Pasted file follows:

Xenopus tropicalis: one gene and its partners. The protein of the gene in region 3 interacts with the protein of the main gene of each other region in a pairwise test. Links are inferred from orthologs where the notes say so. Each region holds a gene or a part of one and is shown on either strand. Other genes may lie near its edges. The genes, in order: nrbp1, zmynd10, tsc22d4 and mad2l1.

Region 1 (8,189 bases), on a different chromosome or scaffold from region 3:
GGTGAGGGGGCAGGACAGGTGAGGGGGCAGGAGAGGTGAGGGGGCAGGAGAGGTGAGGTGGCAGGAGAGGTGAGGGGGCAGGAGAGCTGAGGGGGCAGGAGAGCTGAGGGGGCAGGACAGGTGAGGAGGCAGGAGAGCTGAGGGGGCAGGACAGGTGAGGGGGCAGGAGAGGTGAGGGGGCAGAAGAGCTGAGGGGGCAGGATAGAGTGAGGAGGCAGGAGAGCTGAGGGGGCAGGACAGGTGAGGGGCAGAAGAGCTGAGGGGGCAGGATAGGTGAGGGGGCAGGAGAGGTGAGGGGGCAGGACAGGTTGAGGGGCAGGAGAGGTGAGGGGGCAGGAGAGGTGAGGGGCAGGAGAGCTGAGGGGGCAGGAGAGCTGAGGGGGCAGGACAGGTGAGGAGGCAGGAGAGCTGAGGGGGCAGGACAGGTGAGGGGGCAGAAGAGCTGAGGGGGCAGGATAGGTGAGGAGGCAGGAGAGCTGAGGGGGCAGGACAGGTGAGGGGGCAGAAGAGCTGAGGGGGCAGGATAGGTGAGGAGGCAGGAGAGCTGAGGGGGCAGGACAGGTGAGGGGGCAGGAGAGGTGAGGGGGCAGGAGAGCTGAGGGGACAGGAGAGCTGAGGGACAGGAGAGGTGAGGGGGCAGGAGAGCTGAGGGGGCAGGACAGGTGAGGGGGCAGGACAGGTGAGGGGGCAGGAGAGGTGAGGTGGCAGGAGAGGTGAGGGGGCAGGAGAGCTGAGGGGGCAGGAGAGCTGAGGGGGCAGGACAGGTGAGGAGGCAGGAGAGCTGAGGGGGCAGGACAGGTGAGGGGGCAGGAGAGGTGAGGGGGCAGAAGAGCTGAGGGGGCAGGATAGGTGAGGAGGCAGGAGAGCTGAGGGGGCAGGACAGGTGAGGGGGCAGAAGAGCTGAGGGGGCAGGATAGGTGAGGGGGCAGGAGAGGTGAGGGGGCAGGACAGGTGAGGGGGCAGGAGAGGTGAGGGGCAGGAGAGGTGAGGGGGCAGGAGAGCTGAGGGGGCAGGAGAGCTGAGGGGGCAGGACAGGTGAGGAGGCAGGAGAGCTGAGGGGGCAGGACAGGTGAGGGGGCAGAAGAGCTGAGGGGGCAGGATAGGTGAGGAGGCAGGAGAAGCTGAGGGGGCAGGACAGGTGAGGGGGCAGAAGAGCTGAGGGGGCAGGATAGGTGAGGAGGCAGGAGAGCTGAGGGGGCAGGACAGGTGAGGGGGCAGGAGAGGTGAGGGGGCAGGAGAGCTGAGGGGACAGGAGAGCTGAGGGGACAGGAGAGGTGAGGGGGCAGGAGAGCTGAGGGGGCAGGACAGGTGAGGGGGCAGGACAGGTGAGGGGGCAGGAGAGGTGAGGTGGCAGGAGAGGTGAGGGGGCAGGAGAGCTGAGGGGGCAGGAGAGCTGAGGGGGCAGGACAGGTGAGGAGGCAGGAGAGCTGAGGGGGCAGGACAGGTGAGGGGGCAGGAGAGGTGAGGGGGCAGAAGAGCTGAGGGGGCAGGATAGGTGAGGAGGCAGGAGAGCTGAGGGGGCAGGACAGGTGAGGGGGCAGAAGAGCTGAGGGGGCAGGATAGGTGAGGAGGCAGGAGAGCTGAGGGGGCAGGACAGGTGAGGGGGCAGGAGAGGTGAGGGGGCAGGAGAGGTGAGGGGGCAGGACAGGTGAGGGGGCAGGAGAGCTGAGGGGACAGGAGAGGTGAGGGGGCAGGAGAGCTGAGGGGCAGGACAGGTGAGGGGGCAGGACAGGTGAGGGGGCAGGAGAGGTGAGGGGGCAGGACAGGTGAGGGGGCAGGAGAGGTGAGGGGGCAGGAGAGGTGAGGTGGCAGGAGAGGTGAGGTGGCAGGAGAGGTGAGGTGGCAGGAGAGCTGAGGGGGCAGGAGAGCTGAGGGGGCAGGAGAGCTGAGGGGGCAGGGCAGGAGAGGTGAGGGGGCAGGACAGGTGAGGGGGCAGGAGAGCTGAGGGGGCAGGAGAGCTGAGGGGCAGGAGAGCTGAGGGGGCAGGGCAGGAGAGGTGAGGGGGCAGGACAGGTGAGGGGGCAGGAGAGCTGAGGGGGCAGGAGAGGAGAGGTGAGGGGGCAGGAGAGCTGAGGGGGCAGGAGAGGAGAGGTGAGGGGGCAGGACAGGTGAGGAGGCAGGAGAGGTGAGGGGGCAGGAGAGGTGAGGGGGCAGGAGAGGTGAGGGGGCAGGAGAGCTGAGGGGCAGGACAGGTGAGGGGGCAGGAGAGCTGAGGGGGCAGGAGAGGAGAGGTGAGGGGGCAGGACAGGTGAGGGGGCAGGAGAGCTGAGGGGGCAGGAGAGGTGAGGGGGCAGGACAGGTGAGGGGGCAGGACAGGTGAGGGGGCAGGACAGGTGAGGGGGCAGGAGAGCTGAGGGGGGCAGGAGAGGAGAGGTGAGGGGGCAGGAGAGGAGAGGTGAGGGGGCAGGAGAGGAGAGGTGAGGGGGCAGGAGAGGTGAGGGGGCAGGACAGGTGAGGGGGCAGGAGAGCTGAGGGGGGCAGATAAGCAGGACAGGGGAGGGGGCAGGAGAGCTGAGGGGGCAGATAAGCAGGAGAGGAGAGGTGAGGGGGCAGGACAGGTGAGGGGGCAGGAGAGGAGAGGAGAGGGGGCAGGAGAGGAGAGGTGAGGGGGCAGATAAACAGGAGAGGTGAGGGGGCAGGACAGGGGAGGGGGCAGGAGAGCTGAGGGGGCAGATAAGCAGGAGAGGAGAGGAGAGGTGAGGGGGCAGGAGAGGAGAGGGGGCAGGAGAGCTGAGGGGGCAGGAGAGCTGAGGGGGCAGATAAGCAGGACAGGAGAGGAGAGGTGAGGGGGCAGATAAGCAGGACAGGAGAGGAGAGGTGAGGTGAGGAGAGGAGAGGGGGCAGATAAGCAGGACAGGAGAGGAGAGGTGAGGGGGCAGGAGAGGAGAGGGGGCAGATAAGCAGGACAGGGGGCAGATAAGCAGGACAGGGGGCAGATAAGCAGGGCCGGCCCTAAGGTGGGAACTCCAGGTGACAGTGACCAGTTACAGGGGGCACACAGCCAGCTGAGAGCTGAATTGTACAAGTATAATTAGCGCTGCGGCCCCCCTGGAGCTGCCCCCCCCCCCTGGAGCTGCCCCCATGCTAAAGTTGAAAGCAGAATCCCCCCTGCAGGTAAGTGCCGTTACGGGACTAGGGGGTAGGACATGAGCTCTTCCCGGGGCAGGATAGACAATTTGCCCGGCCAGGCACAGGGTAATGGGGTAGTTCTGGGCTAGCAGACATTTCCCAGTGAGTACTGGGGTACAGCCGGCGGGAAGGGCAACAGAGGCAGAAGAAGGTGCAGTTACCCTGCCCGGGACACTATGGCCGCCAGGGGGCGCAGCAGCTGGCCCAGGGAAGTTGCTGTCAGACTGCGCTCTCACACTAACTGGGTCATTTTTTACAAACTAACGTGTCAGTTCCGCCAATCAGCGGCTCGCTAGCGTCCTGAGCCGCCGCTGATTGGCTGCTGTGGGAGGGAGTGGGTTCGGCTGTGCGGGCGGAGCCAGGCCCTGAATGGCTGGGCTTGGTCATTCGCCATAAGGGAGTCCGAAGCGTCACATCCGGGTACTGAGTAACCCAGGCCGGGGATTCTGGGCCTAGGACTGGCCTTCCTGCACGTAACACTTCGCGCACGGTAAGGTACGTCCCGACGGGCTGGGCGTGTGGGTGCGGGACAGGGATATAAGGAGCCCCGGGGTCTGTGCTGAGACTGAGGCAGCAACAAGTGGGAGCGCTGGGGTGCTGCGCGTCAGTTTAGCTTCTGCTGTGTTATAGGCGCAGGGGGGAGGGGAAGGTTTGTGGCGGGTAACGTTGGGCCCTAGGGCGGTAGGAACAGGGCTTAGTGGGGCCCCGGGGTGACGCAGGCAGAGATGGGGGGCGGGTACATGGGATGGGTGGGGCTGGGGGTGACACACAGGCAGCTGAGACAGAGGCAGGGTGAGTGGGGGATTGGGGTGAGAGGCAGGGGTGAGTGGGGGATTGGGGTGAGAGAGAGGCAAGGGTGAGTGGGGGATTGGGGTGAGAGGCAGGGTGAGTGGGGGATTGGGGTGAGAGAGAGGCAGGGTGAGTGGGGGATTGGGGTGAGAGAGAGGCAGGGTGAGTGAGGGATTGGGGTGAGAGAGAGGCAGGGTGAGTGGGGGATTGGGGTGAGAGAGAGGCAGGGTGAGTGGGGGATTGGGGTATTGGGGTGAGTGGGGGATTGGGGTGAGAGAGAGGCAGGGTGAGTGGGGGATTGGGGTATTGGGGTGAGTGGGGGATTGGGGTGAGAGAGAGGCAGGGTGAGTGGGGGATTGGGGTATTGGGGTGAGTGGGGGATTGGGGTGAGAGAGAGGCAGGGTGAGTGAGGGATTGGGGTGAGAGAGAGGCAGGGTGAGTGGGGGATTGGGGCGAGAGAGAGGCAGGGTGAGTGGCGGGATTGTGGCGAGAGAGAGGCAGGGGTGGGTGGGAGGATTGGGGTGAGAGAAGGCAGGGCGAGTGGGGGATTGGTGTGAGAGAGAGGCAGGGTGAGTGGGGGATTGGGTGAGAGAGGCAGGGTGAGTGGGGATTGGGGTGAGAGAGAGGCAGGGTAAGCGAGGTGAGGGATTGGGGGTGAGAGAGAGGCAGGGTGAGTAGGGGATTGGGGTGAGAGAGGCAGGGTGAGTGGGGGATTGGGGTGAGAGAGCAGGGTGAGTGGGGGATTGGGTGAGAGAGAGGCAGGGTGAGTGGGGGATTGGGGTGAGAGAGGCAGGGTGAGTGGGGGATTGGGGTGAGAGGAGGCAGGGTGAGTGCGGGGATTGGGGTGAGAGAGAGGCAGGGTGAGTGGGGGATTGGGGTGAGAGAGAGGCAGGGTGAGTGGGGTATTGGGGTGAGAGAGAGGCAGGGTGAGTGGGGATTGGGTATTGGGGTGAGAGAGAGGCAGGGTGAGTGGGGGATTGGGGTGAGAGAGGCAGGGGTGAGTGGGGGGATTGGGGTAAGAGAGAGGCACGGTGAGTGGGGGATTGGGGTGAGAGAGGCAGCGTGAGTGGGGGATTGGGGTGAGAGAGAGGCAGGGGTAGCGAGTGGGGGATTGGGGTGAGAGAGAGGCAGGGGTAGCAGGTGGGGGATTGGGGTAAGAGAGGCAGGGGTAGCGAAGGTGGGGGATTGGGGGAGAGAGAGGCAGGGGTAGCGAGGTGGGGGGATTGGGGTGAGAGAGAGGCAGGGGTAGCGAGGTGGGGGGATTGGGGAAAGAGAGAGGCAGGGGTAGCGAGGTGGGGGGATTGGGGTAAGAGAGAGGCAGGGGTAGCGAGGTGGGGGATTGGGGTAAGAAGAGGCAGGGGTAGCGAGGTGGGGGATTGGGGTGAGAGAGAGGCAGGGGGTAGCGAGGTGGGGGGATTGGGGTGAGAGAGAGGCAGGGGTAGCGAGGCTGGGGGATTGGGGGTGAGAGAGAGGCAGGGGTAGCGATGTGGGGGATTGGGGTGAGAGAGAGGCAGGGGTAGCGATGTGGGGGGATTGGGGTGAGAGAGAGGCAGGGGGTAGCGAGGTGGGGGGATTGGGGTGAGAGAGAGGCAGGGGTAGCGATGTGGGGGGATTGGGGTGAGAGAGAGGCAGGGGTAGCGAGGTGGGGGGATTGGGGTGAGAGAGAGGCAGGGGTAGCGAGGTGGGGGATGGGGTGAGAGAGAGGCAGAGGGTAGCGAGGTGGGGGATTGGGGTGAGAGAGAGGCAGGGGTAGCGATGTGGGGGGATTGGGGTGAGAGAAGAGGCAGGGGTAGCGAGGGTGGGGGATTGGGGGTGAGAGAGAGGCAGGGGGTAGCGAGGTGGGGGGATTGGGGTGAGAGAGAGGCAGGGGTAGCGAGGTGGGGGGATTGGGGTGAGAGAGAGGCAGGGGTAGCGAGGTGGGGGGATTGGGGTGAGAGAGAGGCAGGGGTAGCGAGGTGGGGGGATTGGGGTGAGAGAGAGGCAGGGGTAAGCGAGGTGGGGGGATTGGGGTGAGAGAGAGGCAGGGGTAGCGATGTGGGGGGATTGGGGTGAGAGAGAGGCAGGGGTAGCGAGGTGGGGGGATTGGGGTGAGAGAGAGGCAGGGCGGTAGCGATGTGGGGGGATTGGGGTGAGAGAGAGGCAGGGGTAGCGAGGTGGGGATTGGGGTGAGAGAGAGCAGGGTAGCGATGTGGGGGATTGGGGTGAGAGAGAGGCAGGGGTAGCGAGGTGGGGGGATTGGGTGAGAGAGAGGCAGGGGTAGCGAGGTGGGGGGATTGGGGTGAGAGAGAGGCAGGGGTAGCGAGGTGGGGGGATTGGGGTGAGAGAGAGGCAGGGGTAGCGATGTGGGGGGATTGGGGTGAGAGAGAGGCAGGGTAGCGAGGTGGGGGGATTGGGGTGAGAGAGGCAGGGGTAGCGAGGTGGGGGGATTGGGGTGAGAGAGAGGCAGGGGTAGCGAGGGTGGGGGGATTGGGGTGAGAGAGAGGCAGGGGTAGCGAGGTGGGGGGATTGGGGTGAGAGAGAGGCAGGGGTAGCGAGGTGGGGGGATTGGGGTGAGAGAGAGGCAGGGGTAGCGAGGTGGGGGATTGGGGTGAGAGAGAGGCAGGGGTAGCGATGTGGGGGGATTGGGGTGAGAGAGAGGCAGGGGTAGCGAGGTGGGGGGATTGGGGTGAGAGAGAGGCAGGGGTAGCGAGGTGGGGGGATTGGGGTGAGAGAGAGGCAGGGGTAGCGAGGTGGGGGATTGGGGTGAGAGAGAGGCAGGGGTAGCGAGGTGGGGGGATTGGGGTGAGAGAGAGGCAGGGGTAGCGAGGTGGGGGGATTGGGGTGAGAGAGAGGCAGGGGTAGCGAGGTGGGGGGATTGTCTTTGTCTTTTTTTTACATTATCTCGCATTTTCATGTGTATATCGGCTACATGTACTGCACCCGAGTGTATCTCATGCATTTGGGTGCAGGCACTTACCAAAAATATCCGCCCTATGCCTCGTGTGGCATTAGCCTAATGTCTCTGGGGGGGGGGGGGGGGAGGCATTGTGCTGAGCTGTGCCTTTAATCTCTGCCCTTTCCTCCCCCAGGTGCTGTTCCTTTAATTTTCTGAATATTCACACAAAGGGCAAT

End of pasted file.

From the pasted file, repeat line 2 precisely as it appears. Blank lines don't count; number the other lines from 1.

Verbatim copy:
Region 1 (8,189 bases), on a different chromosome or scaffold from region 3: